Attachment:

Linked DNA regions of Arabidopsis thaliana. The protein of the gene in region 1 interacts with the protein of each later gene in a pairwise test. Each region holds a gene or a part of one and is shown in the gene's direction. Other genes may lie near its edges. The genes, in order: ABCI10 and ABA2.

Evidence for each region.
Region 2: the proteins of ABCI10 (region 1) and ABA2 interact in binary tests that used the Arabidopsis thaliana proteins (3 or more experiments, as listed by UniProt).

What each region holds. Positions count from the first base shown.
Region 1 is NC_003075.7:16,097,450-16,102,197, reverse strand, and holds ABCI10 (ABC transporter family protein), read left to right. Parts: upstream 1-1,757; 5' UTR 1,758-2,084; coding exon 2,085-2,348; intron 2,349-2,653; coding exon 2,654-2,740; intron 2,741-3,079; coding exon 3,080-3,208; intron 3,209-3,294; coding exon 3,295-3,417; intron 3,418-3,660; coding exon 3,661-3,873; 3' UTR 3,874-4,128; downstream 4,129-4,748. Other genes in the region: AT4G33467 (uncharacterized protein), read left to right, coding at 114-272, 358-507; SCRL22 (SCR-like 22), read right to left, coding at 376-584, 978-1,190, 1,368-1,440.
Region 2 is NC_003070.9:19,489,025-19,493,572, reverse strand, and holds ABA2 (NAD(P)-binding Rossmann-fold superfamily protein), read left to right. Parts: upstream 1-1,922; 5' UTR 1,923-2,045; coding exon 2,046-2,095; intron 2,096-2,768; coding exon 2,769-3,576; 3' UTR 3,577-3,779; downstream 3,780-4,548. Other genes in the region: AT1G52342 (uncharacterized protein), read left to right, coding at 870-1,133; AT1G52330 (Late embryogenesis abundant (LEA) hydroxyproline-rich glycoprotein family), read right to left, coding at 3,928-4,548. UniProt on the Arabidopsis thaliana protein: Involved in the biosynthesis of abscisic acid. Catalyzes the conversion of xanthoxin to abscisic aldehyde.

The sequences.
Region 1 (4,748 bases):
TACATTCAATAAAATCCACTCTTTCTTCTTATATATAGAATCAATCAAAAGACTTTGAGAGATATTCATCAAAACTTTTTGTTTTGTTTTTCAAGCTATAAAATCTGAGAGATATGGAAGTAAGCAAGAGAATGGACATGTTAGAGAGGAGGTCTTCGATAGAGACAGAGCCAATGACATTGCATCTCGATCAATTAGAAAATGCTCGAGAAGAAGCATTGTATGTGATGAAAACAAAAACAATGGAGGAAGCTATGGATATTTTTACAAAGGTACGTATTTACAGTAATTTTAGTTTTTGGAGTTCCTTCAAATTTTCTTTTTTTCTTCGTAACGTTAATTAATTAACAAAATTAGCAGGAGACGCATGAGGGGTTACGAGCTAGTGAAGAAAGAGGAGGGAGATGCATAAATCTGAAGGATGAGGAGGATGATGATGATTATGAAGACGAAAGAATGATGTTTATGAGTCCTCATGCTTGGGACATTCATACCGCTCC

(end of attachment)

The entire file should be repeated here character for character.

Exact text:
Linked DNA regions of Arabidopsis thaliana. The protein of the gene in region 1 interacts with the protein of each later gene in a pairwise test. Each region holds a gene or a part of one and is shown in the gene's direction. Other genes may lie near its edges. The genes, in order: ABCI10 and ABA2.

Evidence for each region.
Region 2: the proteins of ABCI10 (region 1) and ABA2 interact in binary tests that used the Arabidopsis thaliana proteins (3 or more experiments, as listed by UniProt).

What each region holds. Positions count from the first base shown.
Region 1 is NC_003075.7:16,097,450-16,102,197, reverse strand, and holds ABCI10 (ABC transporter family protein), read left to right. Parts: upstream 1-1,757; 5' UTR 1,758-2,084; coding exon 2,085-2,348; intron 2,349-2,653; coding exon 2,654-2,740; intron 2,741-3,079; coding exon 3,080-3,208; intron 3,209-3,294; coding exon 3,295-3,417; intron 3,418-3,660; coding exon 3,661-3,873; 3' UTR 3,874-4,128; downstream 4,129-4,748. Other genes in the region: AT4G33467 (uncharacterized protein), read left to right, coding at 114-272, 358-507; SCRL22 (SCR-like 22), read right to left, coding at 376-584, 978-1,190, 1,368-1,440.
Region 2 is NC_003070.9:19,489,025-19,493,572, reverse strand, and holds ABA2 (NAD(P)-binding Rossmann-fold superfamily protein), read left to right. Parts: upstream 1-1,922; 5' UTR 1,923-2,045; coding exon 2,046-2,095; intron 2,096-2,768; coding exon 2,769-3,576; 3' UTR 3,577-3,779; downstream 3,780-4,548. Other genes in the region: AT1G52342 (uncharacterized protein), read left to right, coding at 870-1,133; AT1G52330 (Late embryogenesis abundant (LEA) hydroxyproline-rich glycoprotein family), read right to left, coding at 3,928-4,548. UniProt on the Arabidopsis thaliana protein: Involved in the biosynthesis of abscisic acid. Catalyzes the conversion of xanthoxin to abscisic aldehyde.

The sequences.
Region 1 (4,748 bases):
TACATTCAATAAAATCCACTCTTTCTTCTTATATATAGAATCAATCAAAAGACTTTGAGAGATATTCATCAAAACTTTTTGTTTTGTTTTTCAAGCTATAAAATCTGAGAGATATGGAAGTAAGCAAGAGAATGGACATGTTAGAGAGGAGGTCTTCGATAGAGACAGAGCCAATGACATTGCATCTCGATCAATTAGAAAATGCTCGAGAAGAAGCATTGTATGTGATGAAAACAAAAACAATGGAGGAAGCTATGGATATTTTTACAAAGGTACGTATTTACAGTAATTTTAGTTTTTGGAGTTCCTTCAAATTTTCTTTTTTTCTTCGTAACGTTAATTAATTAACAAAATTAGCAGGAGACGCATGAGGGGTTACGAGCTAGTGAAGAAAGAGGAGGGAGATGCATAAATCTGAAGGATGAGGAGGATGATGATGATTATGAAGACGAAAGAATGATGTTTATGAGTCCTCATGCTTGGGACATTCATACCGCTCC